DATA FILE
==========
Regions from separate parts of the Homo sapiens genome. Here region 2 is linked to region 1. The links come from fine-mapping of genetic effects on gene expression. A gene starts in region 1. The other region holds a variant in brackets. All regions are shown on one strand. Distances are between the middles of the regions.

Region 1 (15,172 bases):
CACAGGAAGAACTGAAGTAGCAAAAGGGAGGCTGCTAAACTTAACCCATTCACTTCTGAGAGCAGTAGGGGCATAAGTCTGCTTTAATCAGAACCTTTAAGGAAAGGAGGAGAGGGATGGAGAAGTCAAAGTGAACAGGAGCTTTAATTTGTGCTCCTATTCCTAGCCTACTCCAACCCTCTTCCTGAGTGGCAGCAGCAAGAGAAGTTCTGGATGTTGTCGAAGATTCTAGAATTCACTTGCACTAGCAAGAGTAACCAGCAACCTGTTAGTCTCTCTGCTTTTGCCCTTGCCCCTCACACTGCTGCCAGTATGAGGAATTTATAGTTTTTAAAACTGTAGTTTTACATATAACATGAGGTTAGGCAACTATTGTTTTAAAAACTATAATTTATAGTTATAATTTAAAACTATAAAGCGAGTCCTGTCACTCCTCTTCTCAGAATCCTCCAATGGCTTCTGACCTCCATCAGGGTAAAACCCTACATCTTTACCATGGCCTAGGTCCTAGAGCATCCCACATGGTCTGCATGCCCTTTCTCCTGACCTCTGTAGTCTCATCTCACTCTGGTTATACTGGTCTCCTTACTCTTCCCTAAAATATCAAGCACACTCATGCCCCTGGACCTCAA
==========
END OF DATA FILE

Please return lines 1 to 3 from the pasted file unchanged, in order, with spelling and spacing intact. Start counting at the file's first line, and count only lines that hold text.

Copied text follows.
Regions from separate parts of the Homo sapiens genome. Here region 2 is linked to region 1. The links come from fine-mapping of genetic effects on gene expression. A gene starts in region 1. The other region holds a variant in brackets. All regions are shown on one strand. Distances are between the middles of the regions.

Region 1 (15,172 bases):
CACAGGAAGAACTGAAGTAGCAAAAGGGAGGCTGCTAAACTTAACCCATTCACTTCTGAGAGCAGTAGGGGCATAAGTCTGCTTTAATCAGAACCTTTAAGGAAAGGAGGAGAGGGATGGAGAAGTCAAAGTGAACAGGAGCTTTAATTTGTGCTCCTATTCCTAGCCTACTCCAACCCTCTTCCTGAGTGGCAGCAGCAAGAGAAGTTCTGGATGTTGTCGAAGATTCTAGAATTCACTTGCACTAGCAAGAGTAACCAGCAACCTGTTAGTCTCTCTGCTTTTGCCCTTGCCCCTCACACTGCTGCCAGTATGAGGAATTTATAGTTTTTAAAACTGTAGTTTTACATATAACATGAGGTTAGGCAACTATTGTTTTAAAAACTATAATTTATAGTTATAATTTAAAACTATAAAGCGAGTCCTGTCACTCCTCTTCTCAGAATCCTCCAATGGCTTCTGACCTCCATCAGGGTAAAACCCTACATCTTTACCATGGCCTAGGTCCTAGAGCATCCCACATGGTCTGCATGCCCTTTCTCCTGACCTCTGTAGTCTCATCTCACTCTGGTTATACTGGTCTCCTTACTCTTCCCTAAAATATCAAGCACACTCATGCCCCTGGACCTCAA